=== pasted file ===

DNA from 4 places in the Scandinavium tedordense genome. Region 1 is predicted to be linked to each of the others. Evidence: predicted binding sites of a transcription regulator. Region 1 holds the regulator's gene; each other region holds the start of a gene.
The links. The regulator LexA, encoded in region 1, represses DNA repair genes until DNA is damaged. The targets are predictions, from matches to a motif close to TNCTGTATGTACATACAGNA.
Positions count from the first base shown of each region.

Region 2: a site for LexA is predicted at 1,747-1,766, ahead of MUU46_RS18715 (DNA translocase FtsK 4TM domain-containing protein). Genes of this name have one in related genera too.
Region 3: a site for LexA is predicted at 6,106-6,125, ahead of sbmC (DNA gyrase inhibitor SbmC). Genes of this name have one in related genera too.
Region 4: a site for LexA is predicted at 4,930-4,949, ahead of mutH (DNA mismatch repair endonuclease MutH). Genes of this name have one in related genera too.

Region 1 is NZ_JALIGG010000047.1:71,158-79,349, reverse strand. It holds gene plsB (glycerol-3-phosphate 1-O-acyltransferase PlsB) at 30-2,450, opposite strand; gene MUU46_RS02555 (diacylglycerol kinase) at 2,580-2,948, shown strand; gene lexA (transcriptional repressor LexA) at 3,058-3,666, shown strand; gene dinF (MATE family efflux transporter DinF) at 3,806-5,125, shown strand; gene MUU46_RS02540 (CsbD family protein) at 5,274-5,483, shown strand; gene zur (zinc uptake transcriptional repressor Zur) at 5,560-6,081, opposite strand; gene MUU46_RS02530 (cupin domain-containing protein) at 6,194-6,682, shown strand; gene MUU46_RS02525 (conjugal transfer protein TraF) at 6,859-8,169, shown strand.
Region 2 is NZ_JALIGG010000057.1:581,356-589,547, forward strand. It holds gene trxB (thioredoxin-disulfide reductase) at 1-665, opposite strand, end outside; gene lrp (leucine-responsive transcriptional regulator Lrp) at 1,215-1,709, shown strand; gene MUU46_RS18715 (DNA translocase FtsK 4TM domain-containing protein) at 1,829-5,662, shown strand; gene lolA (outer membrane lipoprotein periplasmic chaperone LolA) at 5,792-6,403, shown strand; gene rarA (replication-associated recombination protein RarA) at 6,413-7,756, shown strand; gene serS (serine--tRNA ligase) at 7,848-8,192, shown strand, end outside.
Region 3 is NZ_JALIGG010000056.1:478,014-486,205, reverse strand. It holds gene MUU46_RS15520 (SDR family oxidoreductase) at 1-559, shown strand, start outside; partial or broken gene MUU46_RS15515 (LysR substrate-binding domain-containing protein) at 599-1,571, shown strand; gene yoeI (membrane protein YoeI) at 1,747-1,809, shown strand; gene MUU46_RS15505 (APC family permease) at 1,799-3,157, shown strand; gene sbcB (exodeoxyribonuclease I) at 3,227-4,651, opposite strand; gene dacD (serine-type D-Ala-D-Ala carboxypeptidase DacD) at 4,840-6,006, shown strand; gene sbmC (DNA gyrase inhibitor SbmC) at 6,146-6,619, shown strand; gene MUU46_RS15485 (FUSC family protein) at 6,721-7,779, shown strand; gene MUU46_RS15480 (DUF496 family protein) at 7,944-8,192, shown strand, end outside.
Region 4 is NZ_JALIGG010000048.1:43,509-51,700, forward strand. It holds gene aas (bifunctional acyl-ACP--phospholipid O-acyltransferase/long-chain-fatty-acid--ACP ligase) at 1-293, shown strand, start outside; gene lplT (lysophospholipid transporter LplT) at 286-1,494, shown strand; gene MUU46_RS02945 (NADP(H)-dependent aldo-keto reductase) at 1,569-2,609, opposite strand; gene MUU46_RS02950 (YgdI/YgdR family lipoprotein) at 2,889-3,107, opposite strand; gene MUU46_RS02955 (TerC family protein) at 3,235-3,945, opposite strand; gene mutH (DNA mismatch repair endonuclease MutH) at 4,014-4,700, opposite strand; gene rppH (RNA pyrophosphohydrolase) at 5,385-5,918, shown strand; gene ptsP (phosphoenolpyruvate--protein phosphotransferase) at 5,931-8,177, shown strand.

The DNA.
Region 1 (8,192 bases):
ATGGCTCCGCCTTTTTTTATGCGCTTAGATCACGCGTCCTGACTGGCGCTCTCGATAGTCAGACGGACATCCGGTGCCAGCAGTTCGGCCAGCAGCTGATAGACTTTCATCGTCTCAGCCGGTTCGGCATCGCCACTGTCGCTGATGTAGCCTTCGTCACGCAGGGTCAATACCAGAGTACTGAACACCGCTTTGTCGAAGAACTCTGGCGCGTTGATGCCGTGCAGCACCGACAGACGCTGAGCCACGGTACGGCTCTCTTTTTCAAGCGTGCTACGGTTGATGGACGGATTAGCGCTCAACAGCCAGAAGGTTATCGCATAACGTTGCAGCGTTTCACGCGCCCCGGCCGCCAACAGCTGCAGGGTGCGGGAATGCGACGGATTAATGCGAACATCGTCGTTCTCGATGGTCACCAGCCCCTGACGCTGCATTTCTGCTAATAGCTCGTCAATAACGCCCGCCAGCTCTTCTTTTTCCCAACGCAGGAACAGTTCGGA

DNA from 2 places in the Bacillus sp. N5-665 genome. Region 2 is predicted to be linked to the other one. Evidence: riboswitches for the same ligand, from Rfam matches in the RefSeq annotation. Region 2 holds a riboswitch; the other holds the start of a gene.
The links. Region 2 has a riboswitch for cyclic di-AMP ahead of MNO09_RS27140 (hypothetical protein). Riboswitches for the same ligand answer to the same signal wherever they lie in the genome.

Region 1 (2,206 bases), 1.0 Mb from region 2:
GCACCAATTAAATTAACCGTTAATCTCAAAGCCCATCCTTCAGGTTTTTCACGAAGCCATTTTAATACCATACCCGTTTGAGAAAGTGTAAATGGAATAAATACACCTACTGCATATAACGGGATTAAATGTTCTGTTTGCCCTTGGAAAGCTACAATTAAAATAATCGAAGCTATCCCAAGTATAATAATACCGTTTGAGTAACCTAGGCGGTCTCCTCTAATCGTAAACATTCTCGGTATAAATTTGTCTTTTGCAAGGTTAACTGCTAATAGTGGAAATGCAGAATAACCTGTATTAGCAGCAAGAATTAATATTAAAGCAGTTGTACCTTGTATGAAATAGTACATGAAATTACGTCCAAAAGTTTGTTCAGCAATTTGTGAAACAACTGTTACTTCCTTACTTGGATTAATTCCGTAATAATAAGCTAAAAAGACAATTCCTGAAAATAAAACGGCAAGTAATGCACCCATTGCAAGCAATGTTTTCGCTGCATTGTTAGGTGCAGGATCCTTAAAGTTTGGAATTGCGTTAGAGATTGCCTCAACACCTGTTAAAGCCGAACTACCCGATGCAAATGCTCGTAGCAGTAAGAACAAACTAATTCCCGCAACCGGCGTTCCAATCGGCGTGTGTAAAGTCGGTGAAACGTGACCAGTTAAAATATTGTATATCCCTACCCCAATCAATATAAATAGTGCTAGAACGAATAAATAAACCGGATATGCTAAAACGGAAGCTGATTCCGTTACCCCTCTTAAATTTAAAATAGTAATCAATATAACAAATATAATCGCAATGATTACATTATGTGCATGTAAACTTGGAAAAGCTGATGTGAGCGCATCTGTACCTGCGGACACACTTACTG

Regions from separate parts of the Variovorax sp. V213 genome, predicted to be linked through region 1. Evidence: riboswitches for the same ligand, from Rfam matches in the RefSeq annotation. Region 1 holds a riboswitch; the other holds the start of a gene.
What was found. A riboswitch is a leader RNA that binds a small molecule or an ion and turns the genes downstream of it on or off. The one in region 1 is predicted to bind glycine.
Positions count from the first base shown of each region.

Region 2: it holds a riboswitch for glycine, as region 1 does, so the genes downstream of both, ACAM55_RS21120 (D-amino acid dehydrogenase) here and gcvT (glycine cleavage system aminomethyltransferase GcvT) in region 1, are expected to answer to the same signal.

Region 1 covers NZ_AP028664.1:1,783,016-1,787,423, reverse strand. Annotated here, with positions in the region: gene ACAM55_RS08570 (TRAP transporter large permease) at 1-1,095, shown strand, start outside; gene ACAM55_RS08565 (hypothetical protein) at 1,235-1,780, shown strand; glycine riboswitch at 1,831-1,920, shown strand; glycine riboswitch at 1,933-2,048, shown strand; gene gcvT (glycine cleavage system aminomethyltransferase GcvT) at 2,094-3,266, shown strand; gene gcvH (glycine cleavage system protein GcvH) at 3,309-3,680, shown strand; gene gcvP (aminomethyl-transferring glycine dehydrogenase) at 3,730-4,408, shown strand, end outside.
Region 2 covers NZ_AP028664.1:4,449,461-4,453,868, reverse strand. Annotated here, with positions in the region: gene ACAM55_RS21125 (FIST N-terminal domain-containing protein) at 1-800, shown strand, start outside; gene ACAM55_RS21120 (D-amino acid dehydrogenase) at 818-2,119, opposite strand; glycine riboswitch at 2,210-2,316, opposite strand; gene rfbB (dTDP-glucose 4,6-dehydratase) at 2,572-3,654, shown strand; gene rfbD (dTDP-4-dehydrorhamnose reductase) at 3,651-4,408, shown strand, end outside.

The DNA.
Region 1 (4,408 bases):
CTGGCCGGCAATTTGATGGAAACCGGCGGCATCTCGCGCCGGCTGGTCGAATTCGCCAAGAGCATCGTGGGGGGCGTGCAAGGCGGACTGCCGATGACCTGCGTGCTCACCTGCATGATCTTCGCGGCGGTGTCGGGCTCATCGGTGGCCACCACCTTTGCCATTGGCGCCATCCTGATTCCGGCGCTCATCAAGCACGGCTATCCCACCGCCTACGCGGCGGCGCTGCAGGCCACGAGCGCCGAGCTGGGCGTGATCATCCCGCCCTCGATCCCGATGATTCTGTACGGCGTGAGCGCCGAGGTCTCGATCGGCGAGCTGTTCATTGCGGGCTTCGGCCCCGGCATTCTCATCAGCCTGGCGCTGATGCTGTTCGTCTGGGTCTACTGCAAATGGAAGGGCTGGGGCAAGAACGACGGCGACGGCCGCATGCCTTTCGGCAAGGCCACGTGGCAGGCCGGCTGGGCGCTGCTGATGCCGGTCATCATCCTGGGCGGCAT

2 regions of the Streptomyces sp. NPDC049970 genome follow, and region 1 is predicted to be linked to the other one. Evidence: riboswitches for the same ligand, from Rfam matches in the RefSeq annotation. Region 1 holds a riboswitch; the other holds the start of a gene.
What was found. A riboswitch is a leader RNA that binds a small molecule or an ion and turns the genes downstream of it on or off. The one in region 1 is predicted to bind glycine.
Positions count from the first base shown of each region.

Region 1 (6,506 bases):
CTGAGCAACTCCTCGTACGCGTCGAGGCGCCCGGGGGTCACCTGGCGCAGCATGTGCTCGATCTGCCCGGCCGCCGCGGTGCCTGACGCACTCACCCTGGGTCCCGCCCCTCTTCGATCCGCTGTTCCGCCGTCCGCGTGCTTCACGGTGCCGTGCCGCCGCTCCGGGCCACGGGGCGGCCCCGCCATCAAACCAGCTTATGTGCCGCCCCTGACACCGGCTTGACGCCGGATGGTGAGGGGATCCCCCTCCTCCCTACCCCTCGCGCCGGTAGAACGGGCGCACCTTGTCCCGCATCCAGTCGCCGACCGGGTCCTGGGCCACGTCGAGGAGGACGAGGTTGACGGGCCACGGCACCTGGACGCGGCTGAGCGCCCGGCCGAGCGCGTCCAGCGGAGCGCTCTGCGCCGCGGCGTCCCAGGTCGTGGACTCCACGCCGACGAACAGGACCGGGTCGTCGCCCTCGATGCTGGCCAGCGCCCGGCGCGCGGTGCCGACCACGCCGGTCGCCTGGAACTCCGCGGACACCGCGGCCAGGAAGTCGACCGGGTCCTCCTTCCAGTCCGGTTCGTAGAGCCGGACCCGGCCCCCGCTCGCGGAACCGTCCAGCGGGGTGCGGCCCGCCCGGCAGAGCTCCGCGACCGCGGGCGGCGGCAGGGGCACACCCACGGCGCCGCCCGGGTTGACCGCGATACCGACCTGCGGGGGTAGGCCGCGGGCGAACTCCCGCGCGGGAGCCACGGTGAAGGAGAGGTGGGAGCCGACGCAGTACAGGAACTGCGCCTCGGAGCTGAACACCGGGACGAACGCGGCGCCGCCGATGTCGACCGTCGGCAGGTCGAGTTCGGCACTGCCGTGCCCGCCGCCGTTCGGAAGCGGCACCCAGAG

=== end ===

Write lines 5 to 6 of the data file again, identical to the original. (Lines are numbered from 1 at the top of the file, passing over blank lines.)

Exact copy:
Region 3: a site for LexA is predicted at 6,106-6,125, ahead of sbmC (DNA gyrase inhibitor SbmC). Genes of this name have one in related genera too.
Region 4: a site for LexA is predicted at 4,930-4,949, ahead of mutH (DNA mismatch repair endonuclease MutH). Genes of this name have one in related genera too.